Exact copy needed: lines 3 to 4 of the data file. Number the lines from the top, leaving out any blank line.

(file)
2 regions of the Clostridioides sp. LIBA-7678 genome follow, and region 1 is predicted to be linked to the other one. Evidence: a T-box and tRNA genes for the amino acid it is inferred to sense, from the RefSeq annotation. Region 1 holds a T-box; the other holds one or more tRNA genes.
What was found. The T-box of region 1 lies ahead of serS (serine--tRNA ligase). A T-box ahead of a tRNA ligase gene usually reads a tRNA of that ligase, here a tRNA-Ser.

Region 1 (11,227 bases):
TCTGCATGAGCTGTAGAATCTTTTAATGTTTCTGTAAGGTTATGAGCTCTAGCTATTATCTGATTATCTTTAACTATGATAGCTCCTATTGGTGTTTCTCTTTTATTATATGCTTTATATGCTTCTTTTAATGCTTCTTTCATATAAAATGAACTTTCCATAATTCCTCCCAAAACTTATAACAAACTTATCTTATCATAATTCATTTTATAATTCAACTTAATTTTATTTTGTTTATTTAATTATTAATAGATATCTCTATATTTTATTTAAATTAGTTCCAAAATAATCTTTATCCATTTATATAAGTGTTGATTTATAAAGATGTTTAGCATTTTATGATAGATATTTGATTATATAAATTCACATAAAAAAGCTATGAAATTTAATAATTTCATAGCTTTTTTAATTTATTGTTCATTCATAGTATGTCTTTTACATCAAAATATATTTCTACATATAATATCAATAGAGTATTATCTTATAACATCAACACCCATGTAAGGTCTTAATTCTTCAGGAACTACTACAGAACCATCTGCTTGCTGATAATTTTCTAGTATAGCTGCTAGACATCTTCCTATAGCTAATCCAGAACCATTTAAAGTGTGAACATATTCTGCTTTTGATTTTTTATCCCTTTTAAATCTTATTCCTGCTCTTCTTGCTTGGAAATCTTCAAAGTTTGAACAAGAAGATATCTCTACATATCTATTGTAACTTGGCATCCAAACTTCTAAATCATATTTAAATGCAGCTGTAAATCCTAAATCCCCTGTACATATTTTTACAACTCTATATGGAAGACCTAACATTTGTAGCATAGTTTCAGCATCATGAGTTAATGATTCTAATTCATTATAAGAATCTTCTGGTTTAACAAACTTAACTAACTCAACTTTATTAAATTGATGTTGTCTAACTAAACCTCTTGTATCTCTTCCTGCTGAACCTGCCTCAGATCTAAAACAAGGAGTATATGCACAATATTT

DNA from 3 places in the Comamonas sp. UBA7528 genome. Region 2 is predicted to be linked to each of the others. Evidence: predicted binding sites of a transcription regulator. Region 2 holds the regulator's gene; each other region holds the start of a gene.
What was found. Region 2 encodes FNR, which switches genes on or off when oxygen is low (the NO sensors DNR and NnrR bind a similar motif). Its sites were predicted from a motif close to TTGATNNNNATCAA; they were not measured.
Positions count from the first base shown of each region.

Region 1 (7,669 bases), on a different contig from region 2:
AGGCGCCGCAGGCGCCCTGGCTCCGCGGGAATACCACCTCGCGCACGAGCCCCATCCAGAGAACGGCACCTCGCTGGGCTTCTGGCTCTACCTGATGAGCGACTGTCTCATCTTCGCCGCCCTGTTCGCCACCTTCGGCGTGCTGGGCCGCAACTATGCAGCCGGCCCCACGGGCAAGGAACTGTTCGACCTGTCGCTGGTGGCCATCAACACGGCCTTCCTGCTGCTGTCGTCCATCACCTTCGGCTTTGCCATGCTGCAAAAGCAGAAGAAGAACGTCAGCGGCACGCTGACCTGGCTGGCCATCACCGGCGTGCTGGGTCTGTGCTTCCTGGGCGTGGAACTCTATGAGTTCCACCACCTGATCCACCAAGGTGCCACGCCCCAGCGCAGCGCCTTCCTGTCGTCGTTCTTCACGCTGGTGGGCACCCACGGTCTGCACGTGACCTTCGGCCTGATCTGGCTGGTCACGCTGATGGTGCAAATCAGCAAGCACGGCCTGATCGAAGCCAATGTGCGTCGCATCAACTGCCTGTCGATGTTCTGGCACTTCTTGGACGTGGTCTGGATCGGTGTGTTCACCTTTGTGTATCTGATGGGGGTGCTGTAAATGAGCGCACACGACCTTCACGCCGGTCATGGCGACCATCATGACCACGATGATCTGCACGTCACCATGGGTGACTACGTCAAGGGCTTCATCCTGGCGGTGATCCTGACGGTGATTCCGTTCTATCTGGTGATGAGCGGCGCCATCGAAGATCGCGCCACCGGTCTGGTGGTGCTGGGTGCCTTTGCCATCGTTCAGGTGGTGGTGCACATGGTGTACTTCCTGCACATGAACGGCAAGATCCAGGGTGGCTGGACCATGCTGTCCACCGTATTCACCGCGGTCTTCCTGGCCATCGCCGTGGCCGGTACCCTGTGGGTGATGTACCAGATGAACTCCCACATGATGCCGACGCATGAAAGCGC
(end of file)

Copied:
Region 1 (11,227 bases):
TCTGCATGAGCTGTAGAATCTTTTAATGTTTCTGTAAGGTTATGAGCTCTAGCTATTATCTGATTATCTTTAACTATGATAGCTCCTATTGGTGTTTCTCTTTTATTATATGCTTTATATGCTTCTTTTAATGCTTCTTTCATATAAAATGAACTTTCCATAATTCCTCCCAAAACTTATAACAAACTTATCTTATCATAATTCATTTTATAATTCAACTTAATTTTATTTTGTTTATTTAATTATTAATAGATATCTCTATATTTTATTTAAATTAGTTCCAAAATAATCTTTATCCATTTATATAAGTGTTGATTTATAAAGATGTTTAGCATTTTATGATAGATATTTGATTATATAAATTCACATAAAAAAGCTATGAAATTTAATAATTTCATAGCTTTTTTAATTTATTGTTCATTCATAGTATGTCTTTTACATCAAAATATATTTCTACATATAATATCAATAGAGTATTATCTTATAACATCAACACCCATGTAAGGTCTTAATTCTTCAGGAACTACTACAGAACCATCTGCTTGCTGATAATTTTCTAGTATAGCTGCTAGACATCTTCCTATAGCTAATCCAGAACCATTTAAAGTGTGAACATATTCTGCTTTTGATTTTTTATCCCTTTTAAATCTTATTCCTGCTCTTCTTGCTTGGAAATCTTCAAAGTTTGAACAAGAAGATATCTCTACATATCTATTGTAACTTGGCATCCAAACTTCTAAATCATATTTAAATGCAGCTGTAAATCCTAAATCCCCTGTACATATTTTTACAACTCTATATGGAAGACCTAACATTTGTAGCATAGTTTCAGCATCATGAGTTAATGATTCTAATTCATTATAAGAATCTTCTGGTTTAACAAACTTAACTAACTCAACTTTATTAAATTGATGTTGTCTAACTAAACCTCTTGTATCTCTTCCTGCTGAACCTGCCTCAGATCTAAAACAAGGAGTATATGCACAATATTT